The Consumer Financial Protection Bureau has ignored a congressional deadline to specify how it determines discrimination in auto lending.
The House Financial Services Committee sent CFPB Director Richard Cordray a sharply worded letter on March 7 requesting in no uncertain terms answers to a list of questions concerning the CFPB’s specific methodology for determining that a disparate impact, or higher interest rates for minorities, has occurred in auto lending.
In the letter, Committee Chairman Jeb Hensarling, R-Texas, accused the CFPB of a “pattern of obfuscation” and gave the CFPB one week, until March 13, to answer. The deadline came and went with no response from the CFPB, a committee spokesman confirmed as of press time today.
The committee’s next action remains uncertain. Options available include using subpoena power to compel an answer, according to attorney John L. Culhane Jr., a partner at Ballard Spahr law firm in Philadelphia. The firm’s clients include auto lenders.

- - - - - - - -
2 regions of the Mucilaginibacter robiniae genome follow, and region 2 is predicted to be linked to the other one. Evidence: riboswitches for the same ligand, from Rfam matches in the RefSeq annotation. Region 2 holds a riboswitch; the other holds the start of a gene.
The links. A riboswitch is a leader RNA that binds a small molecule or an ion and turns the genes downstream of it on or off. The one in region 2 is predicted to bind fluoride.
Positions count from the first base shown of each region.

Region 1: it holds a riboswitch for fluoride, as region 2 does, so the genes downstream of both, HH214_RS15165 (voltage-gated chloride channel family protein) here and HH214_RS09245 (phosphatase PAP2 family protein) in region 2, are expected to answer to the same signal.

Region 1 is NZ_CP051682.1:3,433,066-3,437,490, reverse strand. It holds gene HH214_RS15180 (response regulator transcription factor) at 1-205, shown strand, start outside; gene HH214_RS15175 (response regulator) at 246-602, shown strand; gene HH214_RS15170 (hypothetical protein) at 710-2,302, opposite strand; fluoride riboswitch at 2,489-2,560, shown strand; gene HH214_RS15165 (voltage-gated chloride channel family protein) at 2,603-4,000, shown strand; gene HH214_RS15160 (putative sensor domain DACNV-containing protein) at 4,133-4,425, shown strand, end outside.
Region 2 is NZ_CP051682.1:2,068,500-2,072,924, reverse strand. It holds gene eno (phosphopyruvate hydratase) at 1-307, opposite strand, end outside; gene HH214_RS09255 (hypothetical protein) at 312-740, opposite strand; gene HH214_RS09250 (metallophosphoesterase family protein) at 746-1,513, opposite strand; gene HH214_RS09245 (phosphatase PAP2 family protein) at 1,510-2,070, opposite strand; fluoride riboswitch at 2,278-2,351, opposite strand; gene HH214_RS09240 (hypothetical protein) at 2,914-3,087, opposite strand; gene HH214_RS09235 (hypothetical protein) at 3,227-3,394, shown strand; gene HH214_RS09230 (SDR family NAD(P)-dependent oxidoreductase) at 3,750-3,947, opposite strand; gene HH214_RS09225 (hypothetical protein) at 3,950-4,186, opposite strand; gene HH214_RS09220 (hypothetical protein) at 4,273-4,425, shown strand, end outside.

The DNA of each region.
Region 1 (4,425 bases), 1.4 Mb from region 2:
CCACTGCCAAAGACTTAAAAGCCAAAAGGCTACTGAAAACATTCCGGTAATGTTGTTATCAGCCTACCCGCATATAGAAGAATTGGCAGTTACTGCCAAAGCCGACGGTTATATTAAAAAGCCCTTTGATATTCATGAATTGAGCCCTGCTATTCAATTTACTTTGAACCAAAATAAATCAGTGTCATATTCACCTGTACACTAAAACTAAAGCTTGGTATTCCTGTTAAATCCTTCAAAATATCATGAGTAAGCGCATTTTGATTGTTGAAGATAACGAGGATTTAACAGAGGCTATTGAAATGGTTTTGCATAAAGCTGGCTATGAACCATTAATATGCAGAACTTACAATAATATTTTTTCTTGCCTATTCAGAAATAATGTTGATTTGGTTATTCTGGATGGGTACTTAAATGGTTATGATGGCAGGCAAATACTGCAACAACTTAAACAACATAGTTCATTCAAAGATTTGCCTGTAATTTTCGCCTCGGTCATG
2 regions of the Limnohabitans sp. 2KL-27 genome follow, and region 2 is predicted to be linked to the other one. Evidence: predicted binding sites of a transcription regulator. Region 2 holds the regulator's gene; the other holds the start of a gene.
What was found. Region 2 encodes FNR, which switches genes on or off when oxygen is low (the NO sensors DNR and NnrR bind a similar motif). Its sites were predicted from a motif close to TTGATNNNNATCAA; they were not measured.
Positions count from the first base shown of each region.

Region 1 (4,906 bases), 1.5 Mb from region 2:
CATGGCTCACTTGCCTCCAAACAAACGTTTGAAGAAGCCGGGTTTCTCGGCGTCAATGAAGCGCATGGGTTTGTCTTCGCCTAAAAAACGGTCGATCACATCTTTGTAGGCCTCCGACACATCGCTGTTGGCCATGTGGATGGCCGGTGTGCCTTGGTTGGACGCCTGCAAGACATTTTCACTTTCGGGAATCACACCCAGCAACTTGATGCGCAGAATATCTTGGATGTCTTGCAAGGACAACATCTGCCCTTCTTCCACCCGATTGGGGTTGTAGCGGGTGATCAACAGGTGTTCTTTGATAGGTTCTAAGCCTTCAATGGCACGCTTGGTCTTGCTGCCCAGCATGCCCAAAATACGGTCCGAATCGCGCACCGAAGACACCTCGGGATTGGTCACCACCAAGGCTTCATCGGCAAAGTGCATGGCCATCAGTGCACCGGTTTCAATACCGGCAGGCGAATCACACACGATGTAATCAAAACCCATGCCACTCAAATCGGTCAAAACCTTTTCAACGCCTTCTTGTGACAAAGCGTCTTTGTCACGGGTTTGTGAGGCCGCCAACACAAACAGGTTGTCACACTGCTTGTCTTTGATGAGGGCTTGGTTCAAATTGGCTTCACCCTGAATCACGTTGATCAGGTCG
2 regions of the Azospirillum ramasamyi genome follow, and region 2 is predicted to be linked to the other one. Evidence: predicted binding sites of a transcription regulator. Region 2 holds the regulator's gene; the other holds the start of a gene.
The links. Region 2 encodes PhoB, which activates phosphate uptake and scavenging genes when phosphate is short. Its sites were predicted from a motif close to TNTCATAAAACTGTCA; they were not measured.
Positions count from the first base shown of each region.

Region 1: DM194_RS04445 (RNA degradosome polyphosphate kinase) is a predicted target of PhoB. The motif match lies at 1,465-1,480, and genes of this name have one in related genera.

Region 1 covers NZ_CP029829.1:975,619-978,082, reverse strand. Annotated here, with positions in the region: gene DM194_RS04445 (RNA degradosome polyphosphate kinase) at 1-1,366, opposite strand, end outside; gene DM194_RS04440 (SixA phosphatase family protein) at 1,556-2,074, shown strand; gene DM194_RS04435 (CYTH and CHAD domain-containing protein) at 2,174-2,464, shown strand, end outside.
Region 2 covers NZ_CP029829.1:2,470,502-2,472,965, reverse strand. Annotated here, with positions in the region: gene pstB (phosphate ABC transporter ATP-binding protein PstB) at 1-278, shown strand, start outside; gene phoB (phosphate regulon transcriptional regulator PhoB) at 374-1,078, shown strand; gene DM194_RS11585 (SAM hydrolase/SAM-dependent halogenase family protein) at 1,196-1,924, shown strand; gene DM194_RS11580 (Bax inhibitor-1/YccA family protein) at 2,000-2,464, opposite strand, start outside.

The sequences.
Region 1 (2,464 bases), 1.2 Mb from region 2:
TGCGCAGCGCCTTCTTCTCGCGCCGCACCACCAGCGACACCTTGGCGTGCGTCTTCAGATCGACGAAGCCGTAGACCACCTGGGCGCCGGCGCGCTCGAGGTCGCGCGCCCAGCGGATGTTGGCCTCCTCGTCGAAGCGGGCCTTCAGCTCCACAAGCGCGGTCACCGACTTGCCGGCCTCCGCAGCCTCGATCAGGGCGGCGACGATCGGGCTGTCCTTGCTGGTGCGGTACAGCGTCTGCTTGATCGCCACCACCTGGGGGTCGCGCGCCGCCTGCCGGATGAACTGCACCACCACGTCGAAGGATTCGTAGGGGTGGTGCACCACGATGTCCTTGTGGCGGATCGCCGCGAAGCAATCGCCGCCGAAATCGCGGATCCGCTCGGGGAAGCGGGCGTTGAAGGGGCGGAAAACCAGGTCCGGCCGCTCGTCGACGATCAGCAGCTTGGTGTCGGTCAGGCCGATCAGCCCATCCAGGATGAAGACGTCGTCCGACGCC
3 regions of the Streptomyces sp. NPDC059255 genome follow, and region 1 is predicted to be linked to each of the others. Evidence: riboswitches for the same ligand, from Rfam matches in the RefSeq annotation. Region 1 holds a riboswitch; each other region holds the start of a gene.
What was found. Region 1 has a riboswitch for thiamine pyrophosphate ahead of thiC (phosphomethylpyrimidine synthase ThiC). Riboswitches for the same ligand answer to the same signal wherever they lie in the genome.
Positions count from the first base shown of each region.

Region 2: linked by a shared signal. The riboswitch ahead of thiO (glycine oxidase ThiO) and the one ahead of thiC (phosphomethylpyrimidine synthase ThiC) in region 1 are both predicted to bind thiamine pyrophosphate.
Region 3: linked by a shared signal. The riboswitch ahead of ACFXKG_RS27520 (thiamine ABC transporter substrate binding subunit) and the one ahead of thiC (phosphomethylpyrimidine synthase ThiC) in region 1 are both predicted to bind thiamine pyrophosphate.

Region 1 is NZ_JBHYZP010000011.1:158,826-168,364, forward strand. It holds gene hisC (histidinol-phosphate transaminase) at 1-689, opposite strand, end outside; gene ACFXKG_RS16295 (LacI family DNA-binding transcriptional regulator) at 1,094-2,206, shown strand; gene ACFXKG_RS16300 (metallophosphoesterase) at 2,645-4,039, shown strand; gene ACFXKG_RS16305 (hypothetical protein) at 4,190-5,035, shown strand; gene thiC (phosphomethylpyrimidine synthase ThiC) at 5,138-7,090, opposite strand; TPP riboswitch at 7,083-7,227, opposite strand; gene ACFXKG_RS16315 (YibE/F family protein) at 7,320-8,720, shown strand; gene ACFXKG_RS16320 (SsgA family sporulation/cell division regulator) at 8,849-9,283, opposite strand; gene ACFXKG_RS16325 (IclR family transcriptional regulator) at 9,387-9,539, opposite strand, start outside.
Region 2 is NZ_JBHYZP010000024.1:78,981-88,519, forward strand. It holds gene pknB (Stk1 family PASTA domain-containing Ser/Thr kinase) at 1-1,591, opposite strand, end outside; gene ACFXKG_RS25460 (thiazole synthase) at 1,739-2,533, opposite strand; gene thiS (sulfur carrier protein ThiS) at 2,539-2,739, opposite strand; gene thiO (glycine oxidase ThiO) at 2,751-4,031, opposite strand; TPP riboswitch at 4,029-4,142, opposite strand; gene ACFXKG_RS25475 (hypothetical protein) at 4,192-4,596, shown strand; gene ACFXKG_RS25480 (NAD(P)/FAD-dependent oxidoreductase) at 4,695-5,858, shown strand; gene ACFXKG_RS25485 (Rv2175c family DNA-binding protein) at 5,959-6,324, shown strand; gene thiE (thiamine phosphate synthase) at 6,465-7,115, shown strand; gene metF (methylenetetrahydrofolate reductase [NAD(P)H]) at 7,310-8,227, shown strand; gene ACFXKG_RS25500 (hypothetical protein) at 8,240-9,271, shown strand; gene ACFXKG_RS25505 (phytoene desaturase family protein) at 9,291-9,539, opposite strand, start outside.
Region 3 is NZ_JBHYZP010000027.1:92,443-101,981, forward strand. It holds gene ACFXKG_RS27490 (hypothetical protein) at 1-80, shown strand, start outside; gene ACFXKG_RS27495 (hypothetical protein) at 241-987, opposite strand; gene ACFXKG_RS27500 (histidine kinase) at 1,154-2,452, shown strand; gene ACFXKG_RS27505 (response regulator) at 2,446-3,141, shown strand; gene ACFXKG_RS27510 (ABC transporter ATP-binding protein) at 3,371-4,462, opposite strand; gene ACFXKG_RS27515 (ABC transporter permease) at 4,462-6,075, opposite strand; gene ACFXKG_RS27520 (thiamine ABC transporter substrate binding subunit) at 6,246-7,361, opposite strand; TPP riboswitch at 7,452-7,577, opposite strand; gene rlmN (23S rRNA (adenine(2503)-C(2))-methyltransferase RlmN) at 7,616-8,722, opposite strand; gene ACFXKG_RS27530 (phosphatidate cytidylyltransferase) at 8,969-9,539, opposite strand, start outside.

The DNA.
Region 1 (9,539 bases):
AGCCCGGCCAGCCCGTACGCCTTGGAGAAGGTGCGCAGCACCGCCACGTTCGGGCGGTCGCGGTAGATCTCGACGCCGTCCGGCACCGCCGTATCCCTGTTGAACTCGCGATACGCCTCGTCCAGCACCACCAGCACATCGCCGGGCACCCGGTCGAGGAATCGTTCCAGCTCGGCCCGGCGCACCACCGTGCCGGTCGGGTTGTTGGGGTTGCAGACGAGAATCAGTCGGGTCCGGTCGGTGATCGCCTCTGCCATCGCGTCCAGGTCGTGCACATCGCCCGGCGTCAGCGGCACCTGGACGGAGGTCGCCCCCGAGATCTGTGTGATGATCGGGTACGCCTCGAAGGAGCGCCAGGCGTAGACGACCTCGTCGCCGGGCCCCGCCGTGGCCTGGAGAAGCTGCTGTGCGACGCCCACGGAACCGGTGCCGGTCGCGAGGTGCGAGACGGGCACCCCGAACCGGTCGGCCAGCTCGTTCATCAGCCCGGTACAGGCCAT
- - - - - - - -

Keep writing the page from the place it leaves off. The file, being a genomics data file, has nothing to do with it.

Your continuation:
The CFPB maintains that auto lenders permit discrimination by allowing dealerships discretion in setting the dealer reserve on auto loans. The dealer reserve is the small amount of interest that dealerships add to the lender’s buy rate as compensation for arranging the loan
According to the CFPB, the net result can be a so-called disparate impact -- that is, slightly higher rates for legally protected borrowers, including minorities. Lender and dealer groups deny tolerating discrimination and question the CFPB’s methodology for identifying discrimination.
Hensarling said in the letter to Cordray that on several occasions, the CFPB has ignored or provided incomplete answers to direct questions from Congress about the CFPB’s methods for determining disparate impact. In general terms, the CFPB has said it uses proxies to determine which borrowers are members of legally protected minority groups.